Scott Hardie: “It was ok.”

This movie is aware that it doesn't need to exist. It tries hard to work up some laughs, gradually ramping up the energy level as if it can will itself to be entertaining, but there's not much comedic inspiration to be found in a tale that doesn't need to be told. The original film's comedic premise was to demonstrate how screwed up and cynical New York had become in the 1980s by viewing it through an innocent man's eyes. This sequel is about nothing more than its own plot, which barely holds water anyway. I did laugh at a few jokes, but I also counted missed opportunities for more. (I expected an early scene where the naive Akeem tries in vain to reach his son by email. "Why does he not believe that an African prince wants to give him an inheritance?")

Things that I liked about the movie: The amazing costumes by Ruth E. Carter, the same designer who won an Oscar for costuming Black Panther. The scene-stealing Wesley Snipes, who has been so good and so at ease in comedies lately that I'm beginning to wish that he had stuck to the comedies of his early career instead of taking a long detour through crappy forgettable thrillers. The many cameos and musical performances by Black superstars, who are all game for some jokes. The references to some of James Earl Jones's other roles, which provided two of the laughs for which I'm grateful.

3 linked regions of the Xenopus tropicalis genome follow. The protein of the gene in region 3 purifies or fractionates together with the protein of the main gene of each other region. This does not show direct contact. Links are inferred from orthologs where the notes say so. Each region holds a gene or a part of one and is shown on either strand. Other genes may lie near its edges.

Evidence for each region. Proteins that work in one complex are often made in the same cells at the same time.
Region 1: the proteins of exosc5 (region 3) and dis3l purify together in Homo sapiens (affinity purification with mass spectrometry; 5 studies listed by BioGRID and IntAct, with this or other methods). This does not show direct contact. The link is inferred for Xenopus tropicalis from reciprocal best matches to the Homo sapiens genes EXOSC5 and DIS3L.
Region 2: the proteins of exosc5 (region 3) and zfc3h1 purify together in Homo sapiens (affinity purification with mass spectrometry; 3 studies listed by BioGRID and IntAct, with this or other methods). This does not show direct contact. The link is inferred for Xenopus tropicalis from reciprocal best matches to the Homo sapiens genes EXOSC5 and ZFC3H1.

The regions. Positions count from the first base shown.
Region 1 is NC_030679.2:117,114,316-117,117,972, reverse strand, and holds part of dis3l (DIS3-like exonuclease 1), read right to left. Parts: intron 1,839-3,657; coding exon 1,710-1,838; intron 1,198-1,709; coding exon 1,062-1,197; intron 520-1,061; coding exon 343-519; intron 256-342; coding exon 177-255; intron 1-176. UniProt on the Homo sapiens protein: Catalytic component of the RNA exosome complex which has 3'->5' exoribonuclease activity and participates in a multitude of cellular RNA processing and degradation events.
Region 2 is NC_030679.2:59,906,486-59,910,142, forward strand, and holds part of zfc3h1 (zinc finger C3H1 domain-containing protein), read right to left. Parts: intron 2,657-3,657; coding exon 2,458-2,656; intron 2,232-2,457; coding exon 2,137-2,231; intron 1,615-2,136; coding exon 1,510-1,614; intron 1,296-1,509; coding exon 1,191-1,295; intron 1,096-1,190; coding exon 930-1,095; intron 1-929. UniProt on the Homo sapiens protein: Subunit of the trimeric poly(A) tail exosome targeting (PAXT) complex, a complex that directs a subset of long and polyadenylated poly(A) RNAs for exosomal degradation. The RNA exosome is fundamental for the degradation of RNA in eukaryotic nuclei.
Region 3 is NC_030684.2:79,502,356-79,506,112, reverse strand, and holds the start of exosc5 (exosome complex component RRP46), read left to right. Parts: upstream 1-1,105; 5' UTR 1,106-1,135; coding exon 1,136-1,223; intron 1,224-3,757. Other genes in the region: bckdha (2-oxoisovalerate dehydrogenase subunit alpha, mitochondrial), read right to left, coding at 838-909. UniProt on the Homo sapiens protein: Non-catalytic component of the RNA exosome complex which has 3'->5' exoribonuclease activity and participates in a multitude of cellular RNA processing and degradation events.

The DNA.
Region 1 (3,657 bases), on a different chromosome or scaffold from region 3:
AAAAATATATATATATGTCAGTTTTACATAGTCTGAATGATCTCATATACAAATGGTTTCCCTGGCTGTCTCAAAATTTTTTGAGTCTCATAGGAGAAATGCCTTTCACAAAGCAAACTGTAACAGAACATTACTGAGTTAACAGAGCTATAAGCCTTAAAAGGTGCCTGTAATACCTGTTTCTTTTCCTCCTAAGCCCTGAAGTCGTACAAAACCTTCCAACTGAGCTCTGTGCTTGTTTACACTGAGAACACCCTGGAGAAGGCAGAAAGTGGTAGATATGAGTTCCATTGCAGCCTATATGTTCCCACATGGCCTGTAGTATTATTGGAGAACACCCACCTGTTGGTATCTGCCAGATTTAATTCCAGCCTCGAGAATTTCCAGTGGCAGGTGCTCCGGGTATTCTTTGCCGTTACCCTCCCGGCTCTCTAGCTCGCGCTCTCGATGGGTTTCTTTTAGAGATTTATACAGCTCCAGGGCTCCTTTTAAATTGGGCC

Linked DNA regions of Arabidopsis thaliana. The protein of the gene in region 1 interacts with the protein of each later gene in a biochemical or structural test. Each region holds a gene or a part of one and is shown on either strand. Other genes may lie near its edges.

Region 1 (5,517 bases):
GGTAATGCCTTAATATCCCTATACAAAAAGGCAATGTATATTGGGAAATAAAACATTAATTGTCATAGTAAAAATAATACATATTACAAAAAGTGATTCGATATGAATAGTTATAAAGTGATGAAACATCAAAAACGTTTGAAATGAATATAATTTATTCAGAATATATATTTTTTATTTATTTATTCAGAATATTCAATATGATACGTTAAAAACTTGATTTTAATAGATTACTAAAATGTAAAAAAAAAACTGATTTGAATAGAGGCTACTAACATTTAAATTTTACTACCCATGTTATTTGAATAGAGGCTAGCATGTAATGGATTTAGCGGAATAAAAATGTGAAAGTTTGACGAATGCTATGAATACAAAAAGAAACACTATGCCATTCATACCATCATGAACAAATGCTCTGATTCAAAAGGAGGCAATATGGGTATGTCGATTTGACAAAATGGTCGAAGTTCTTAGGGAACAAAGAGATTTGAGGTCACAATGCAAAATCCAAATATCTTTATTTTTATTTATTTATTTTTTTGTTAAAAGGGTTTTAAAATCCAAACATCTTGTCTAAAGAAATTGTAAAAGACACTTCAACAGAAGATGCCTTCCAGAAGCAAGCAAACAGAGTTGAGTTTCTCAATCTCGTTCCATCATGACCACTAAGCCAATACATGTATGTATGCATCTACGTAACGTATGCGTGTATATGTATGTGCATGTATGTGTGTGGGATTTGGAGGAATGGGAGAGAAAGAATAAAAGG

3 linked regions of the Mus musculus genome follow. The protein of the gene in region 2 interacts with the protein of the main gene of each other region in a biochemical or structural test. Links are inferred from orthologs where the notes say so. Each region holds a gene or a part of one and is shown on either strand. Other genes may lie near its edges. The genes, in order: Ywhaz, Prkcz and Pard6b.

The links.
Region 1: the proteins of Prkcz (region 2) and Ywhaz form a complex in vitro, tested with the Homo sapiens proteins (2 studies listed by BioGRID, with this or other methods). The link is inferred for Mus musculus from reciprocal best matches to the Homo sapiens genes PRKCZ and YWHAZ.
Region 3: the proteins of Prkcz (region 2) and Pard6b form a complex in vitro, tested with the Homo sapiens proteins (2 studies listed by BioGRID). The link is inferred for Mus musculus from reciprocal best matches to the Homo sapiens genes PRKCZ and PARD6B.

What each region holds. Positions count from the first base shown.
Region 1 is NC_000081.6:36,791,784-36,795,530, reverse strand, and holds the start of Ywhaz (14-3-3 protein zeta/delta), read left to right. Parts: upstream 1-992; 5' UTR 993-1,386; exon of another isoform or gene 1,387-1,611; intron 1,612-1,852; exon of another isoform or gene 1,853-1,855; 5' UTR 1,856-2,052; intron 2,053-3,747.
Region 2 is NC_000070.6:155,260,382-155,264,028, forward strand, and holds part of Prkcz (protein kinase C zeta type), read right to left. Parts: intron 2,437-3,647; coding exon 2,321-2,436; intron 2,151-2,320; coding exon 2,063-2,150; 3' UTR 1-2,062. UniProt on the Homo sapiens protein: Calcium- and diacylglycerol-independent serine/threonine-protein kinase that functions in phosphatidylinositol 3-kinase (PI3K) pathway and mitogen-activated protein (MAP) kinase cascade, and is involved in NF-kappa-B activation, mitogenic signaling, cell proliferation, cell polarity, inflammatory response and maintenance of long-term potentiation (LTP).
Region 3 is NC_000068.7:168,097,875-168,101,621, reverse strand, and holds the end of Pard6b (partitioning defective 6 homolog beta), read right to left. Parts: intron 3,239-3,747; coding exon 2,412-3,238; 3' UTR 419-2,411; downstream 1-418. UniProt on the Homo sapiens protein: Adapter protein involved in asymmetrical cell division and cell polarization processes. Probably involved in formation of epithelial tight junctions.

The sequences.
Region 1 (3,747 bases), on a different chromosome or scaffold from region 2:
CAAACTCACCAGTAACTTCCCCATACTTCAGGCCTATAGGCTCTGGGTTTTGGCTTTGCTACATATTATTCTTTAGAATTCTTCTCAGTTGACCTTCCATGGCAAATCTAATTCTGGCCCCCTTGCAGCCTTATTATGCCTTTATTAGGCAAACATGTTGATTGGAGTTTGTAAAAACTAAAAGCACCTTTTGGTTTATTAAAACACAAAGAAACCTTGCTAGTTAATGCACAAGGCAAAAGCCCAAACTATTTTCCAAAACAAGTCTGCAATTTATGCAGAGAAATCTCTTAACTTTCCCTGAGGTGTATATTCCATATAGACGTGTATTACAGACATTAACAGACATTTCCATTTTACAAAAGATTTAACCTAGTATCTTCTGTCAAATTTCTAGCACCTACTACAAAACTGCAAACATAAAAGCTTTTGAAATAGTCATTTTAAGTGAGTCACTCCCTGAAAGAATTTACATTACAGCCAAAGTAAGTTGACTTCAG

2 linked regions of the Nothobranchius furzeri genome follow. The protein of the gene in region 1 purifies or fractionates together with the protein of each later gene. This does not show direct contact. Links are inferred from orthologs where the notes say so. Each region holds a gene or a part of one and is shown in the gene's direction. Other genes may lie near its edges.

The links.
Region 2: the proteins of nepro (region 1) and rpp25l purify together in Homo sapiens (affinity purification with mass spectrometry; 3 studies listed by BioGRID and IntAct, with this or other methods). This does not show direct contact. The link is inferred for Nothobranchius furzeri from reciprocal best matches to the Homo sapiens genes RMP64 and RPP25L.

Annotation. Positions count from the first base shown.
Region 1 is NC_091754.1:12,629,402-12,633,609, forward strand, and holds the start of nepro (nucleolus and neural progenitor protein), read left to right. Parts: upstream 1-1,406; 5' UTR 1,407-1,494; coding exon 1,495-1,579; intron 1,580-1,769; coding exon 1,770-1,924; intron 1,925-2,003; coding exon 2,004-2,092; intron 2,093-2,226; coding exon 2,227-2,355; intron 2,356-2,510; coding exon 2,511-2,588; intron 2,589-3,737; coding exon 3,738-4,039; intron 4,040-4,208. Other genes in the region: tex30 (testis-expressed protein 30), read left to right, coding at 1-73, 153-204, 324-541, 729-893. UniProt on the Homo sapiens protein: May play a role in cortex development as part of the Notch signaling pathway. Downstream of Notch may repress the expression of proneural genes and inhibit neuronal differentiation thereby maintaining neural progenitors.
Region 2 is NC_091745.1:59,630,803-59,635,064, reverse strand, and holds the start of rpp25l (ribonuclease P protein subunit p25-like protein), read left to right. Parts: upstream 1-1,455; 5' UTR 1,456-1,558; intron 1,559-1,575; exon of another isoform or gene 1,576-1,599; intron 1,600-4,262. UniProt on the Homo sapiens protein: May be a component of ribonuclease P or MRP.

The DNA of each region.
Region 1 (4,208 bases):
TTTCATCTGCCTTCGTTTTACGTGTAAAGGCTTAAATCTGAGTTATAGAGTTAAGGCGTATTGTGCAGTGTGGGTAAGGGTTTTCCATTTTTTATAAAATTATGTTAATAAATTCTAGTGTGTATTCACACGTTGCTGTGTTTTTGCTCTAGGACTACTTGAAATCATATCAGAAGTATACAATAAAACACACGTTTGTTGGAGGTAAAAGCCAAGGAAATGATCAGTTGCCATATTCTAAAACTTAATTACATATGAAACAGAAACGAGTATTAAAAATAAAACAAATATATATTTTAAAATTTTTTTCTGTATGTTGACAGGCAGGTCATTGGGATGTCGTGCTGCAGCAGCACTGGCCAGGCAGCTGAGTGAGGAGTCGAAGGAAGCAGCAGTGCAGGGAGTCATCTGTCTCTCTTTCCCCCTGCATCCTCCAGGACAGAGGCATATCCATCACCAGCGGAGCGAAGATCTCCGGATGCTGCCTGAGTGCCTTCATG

− March 12, 2021 • more by Scottlog in or create an account to reply

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Matthew Preston: “It was ok.”

It felt like the cast genuinely enjoyed making this film, which comes through in boosting their performances. A few things I noticed:
- Eddie Murphy seems much more calm these days. It's not a bad thing, but it's noticeable that he might be run down or maybe more at ease with his celebrity status.
- Arsenio Hall doesn't age apparently. He looks almost the same!
- Wesley Snipes absolutely nails his role. Brilliant comedic acting/timing.
- I feel like the advancements Zamunda makes in gender equality would probably have been figured out long before 2021. But, It's a comedy and I'm not going down the canonical rabbit hole for something like Coming to America.
- Where's Eriq La Salle? I only spotted one Soul Glo reference in a poster in the background of the barber shop. It would have been neat to see him again in this role. They managed to get a LOT of obscure background characters for the sequel, so his absence was noticeable.
- I would have preferred an R rated version. They could have gotten away with a lot more hilarious jokes and call-backs to the original if they weren't under an MPAA umbrella. And come to think of it, this is a direct to streaming release. Does anyone really care that much about ratings for streaming? It does help as a parental guide, but some of the things I've seen Netflix and HBO get away with make even a hard R rated comedy look tame.

− May 7, 2021 • more by Matthewlog in or create an account to reply

Scott Hardie: La Salle had to decline due to TV directing commitments. This was intended to be a theatrical release, hence the softer rating, but I agree that an R-rated version would have had more teeth and I would have preferred it that way too. (I'd have preferred to see it in a theater, for that matter. The jokes might have landed better with a loud, raucous audience.) − May 7, 2021 • more by Scott

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